It’s time for customer service to adapt to ‘bimodal IT’

Global industry analyst Gartner originally coined the phrase ‘bimodal IT’, an approach that enables organisations to meet the demands on IT today. Gartner then goes on to define what each tier or mode actually means: ‘Mode 1 is traditional and sequential, emphasising safety and accuracy. Mode 2 is exploratory and nonlinear, emphasising agility and speed.’

Simply put, bimodal IT advocates a blend of different people, processes, technologies, and budgets rather than the straight-forward provision of reliable IT systems to drive organisational and commercial success. Some would say nothing new then? What is new is that the successful application of bimodal IT appears to be fuelled by the exponential growth of cloud-computing. According to the Cloud Industry Forum, latest research indicates that ‘69% of organisations (in the UK) have formally adopted at least one cloud-based service within their business, and satisfaction with the use of cloud solutions remains high.’

It’s a changing situation that highlights another trend in the contact centre where new communication channels are constantly emerging. Voice calls remain important with WebChat, mobile communication and social media such as Facebook Messenger being added to the mix at a phenomenal rate. Therefore, customer service operations and contact centres, by their very nature require speedy response to change and epitomise bimodal IT, however the processes and technology can be slow to catch up.

Cloud contact centres – the positive outcome of natural selection

Cloud contact centres are naturally suited to bimodal IT. They combine stability and agility all in one step by offering:

Flexibility, scalability, and business agility

Will your business grow or will it suffer from an economic downturn? Are there plans to expand overseas? Will seasonal peaks and troughs like the summer holidays or Christmas affect call volumes with a knock-on effect on staffing levels? The latest cloud-based solutions help contact centre managers tackle the challenges of fluctuating business requirements and call volumes head on.

Control over administration and customisation

The days of a large IT department on call 24 hours a day are over. Using a simple Internet connection and web browser, ongoing maintenance, upgrades and software roll-outs can be administered in the cloud. Furthermore, the inherent flexibility of the cloud makes it easy for organisations to configure and customise their contact centre solution themselves.

Absolute independence for resilience and service

Organisations need no longer worry about bad weather affecting telephone lines or machinery accidentally ploughing through cables because everything is virtual, data is stored centrally, in the cloud. Location independent, agents can log onto the system at any time and from any location using their own devices.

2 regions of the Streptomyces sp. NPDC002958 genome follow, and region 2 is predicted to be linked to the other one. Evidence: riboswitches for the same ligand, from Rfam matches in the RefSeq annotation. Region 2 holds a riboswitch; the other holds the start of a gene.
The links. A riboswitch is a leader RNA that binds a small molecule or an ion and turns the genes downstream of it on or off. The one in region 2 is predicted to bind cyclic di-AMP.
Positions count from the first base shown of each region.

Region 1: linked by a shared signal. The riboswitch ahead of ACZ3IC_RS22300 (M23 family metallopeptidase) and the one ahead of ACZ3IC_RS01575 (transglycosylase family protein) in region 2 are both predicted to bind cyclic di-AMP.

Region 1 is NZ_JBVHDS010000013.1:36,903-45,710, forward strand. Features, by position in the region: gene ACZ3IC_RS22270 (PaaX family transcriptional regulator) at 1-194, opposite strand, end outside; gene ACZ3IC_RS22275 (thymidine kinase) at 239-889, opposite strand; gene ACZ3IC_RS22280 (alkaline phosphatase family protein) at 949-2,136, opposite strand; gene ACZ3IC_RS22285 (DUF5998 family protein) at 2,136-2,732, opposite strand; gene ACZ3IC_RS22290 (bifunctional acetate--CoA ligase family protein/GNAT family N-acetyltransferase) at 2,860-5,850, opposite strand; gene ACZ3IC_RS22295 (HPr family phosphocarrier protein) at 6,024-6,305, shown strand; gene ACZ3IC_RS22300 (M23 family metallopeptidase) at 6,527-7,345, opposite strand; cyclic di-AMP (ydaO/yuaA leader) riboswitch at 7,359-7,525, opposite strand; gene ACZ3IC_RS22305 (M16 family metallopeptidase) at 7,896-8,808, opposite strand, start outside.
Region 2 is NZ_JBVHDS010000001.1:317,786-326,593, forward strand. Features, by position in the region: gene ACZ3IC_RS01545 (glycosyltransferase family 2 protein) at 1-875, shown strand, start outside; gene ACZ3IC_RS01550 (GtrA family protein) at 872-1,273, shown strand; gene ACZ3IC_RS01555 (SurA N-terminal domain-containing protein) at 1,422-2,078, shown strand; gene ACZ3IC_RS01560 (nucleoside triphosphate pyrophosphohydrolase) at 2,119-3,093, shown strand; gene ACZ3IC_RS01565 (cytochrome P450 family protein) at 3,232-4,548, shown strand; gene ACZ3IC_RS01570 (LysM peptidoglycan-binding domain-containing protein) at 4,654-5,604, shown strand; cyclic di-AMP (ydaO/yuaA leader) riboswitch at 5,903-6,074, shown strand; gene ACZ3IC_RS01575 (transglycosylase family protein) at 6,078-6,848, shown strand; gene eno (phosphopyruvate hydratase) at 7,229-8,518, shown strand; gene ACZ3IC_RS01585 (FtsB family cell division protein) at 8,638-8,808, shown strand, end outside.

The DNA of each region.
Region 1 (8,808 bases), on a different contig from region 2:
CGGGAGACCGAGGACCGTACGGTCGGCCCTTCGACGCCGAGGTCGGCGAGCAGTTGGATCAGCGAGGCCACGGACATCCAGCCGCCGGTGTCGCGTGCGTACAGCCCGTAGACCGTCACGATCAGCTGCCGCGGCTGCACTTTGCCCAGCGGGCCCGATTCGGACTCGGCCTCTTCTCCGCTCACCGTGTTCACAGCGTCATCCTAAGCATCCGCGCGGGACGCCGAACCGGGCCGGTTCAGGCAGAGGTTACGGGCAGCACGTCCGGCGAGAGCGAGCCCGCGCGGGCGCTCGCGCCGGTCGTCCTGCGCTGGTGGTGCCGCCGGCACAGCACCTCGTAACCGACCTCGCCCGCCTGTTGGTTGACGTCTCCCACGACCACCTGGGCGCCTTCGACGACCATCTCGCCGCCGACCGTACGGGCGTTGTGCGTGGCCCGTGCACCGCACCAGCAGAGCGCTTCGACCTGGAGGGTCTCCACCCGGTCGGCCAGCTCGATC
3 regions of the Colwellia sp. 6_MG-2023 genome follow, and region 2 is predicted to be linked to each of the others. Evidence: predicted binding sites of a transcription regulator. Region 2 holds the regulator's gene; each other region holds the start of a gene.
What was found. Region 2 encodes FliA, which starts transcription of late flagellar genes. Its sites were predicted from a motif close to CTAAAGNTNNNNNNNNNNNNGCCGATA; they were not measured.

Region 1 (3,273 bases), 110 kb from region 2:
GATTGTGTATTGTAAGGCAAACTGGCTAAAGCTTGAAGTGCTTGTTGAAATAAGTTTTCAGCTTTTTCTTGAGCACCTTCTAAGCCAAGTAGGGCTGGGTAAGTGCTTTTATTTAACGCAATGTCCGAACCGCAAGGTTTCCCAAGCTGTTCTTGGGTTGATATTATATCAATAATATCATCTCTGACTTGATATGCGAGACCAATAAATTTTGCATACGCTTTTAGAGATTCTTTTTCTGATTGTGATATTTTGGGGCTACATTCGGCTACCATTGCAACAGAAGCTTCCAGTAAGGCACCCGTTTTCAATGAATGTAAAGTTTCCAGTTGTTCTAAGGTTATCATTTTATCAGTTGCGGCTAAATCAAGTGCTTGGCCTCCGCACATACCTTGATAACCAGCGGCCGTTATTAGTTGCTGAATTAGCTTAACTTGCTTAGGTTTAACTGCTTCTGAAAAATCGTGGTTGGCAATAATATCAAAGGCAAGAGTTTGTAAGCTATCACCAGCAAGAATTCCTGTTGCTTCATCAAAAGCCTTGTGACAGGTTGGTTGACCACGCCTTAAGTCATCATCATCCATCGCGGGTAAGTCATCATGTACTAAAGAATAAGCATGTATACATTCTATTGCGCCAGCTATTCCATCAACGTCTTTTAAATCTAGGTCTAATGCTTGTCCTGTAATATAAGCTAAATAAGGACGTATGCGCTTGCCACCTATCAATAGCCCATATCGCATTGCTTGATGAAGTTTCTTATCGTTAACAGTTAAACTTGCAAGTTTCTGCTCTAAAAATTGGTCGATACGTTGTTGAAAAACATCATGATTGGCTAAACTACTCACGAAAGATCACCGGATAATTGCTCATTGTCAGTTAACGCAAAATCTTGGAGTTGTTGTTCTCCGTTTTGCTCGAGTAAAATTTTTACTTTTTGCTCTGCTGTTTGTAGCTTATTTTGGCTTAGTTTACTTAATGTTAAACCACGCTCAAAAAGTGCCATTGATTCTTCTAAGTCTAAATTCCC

Integration for improved business processes

Cloud capabilities and web services automate business processes and integrate them seamlessly with chosen business applications to save time and manual effort. Extracting pertinent customer information in real-time from the company’s CRM system empowers agents to hold meaningful interactions that boost customer confidence and promote next generation customer service.

Stepping up to WebChat

In the most modern cloud-based contact centre solutions, WebChat capability is built in rather than bolted on. Multiple Chats can be handled by the same agent at the same time and WebChat customer satisfaction surveys offered at the end of a conversation. Likewise enquiries from other new channels such as social media and SMS can all be handled from within the same application as voice and email, saving agent time and increasing productivity.

Lower Total Cost of Ownership (TCO)

The majority of users choose to retain their original handsets and equipment making the evolution to a cloud infrastructure an effortless affair. They simply turn the old system off and commence the new cloud service on the very same day using the same legacy hardware, thereby retaining any original investment in equipment.

Only the fittest survive

Interestingly, the prominence of bimodal IT is also transforming the role of IT itself and the CIOs who manage it. IT analyst Kurt Marko points out, ‘as businesses grapple with the impact of new computing modes; mobile, cloud, Internet of Things, big data, on their business processes, products, customer services and business models, IT services not only enable business-critical back-office operations, they also are fast becoming the primary mode by which many companies engage customers – and how they create and capture value.’

At the same time, the need for two-speed IT is affecting the role of the traditional CIO. Today, using IT to compete in the digital world and drive a higher level of customer interaction may call for a different kind of expert – a ‘Digital CIO’ or ‘Chief Digital Officer’.

Contact centre managers need to accept – and embrace - that IT is now the cornerstone of customer engagement. It has transformed into a strategic tool that, managed well, can boost customer satisfaction and profits, but if left to its own devices, can lose customers and good corporate reputations. It’s time to keep one step ahead and take charge of today’s digital contact centre to unleash the true power of cloud-based contact centres and bimodal IT.

Thomas Rødseth, VP of Product and Marketing at Intelecom

Image Credit: Mikko Lemola / Shutterstock